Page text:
Published: August 2010
Polycystic ovary syndrome (PCOS) is the most commonly encountered endocrinopathy in women of reproductive age. It has significant reproductive and nonreproductive consequences.1 Women of any ethnic background can present with PCOS. In a prospective study of 400 women of reproductive age, 4% to 4.7% of white women and 3.4% of African American women had PCOS.2 A similar rate of 4% to 6% has been found in other populations. Because patients with PCOS can present with an assortment of complaints such as menstrual disturbances, infertility, hirsutism, and acne, their point of entry into the medical system may be by way of a primary care physician, gynecologist, endocrinologist, or dermatologist. Thus, all these disciplines need to be familiar with this syndrome and its long-term consequences.
Historically, there has been a lack of consensus regarding the features that define PCOS. A meeting convened by the National Institutes of Health (NIH) in 1990 stressed three key features necessary for the diagnosis of PCOS: The patient must exhibit ovulatory dysfunction; there must be evidence of clinical hyperandrogenism or biochemical hyperandrogenemia; and other disorders must be excluded, such as nonclassic congenital adrenal hyperplasia, androgen-secreting tumors, and hyperprolactinemia or thyroid disorders.
Because 16% to 25% of the normal population has polycystic-appearing ovaries on ultrasound,3 the presence of polycystic ovaries was considered to be suggestive but not diagnostic of PCOS. However, the Rotterdam European Society of Human Reproduction/American Society for Reproductive Medicine (ESHRE/ASRM)-Sponsored PCOS Consensus Workshop Group that convened in 2003 now requires the existence of two of the following three criteria to make the diagnosis of PCOS4: oligo-ovulation or anovulation, clinical or biochemical signs of hyperandrogenism, and polycystic ovaries.
Even after these criteria have been met, other potential causes of hyperandrogenism must be excluded. To exclude congenital adrenal hyperplasia, a basal early-morning level of 17-α hydroxyprogesterone is performed in the follicular phase. Total testosterone level may be evaluated to rule out an androgen-secreting tumor. Although luteinizing hormone (LH) levels are high in most women with PCOS, the Rotterdam consensus panel considered it unnecessary to assess the LH level routinely. Free testosterone and dehydroepiandrosterone sulfate (DHEAS) levels may be checked when clinical suspicion is high for PCOS but the patient does not exhibit clinical signs of hyperandrogenism.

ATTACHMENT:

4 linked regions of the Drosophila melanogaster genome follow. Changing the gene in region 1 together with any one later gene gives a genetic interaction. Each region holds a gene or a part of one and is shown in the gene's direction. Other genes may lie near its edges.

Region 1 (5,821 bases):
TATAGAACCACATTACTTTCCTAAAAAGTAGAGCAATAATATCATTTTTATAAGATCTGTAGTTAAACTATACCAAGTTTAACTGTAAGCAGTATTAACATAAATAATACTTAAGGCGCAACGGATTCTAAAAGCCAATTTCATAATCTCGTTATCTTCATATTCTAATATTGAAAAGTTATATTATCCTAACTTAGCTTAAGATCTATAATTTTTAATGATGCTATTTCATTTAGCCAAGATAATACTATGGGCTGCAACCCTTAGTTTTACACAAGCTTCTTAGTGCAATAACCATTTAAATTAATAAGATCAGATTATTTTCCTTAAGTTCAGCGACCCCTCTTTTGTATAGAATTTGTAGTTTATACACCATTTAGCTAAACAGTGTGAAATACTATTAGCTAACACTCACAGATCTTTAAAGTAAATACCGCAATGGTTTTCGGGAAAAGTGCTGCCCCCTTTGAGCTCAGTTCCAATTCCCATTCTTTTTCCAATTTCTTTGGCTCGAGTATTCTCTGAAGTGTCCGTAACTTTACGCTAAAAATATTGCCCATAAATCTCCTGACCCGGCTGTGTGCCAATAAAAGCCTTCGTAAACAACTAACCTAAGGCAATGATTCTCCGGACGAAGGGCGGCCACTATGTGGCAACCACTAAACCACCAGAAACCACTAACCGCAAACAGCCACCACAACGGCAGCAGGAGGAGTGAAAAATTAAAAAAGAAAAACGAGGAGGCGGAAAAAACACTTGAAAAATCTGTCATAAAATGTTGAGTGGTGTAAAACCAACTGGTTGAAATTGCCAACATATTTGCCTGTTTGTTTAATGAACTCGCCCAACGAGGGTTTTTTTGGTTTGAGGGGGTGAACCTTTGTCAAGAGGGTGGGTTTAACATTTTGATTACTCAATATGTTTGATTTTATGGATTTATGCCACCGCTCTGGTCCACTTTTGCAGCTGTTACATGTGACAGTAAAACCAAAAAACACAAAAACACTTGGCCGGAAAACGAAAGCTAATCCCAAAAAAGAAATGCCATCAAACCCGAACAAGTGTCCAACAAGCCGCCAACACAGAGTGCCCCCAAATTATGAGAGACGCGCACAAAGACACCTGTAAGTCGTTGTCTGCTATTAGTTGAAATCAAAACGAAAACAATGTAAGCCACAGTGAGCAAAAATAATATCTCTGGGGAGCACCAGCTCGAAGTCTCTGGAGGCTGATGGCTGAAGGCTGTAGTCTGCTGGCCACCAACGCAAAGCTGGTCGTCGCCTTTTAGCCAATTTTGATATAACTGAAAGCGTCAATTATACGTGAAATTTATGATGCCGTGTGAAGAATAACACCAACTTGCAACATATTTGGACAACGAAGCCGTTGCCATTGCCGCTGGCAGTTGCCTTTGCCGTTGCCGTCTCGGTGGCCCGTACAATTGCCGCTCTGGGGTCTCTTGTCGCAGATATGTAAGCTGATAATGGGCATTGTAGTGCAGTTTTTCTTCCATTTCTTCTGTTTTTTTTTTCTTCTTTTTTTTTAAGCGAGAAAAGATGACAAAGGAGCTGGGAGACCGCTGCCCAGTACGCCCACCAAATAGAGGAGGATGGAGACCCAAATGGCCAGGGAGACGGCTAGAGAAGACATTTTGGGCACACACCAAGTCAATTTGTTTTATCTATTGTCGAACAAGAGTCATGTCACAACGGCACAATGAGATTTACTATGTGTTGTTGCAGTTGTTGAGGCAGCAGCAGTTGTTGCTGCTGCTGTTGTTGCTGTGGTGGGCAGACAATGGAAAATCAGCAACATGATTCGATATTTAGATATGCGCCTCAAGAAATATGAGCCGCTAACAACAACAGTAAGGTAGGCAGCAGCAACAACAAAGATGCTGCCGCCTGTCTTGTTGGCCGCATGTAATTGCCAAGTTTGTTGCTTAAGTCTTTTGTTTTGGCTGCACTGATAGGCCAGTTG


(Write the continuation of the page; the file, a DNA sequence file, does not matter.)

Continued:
The basic pathophysiologic defect is unknown in PCOS; however, because this disorder tends to cluster in families, a genetic cause is believed likely. Hyperandrogenism is a common finding in first-degree relatives of women with PCOS. The rates of PCOS in mothers and sisters of patients with PCOS were 24% and 32%, respectively.5 Increased insulin resistance has been noted in mothers and sisters of women with PCOS.6 Several large research groups are actively searching for a genetic cause of this syndrome. The mode of inheritance is uncertain at this point, and the role of shared environmental factors such as diet and lifestyle in the manifestation of the disease is unknown. Loci proposed and investigated as possible PCOS genes include CYP11A, the insulin gene, and a region near the insulin-receptor gene.7 The wide range of PCOS symptoms likely plays a significant role in the inability thus far to identify a specific gene mutation.
Although the pathophysiology of PCOS is not clear, a variety of biochemical abnormalities have been described with this syndrome. Hyperinsulinemia is noted in 50% to 70% of PCOS patients. It is defined as impaired action of insulin on glucose transport and antilipolysis in adipocytes in the presence of normal insulin binding. Hyperinsulinemia causes or exacerbates hyperandrogenemia. Increased insulin levels at the ovarian level lead to increased androgen production from the ovarian thecal cells. In an in vitro model, Nestler and colleagues8 demonstrated increased testosterone production by theca cells of women with PCOS exposed to insulin compared with testosterone production from the theca cells of normal women. Also, by suppressing hepatic production of sex hormone binding globulin (SHBG), insulin increases unbound levels of testosterone. At the level of the granulosa cell, insulin amplifies the response of granulosa cells to LH. Thus, these cells undergo abnormal differentiation and premature arrest of follicular growth, and thus anovulation.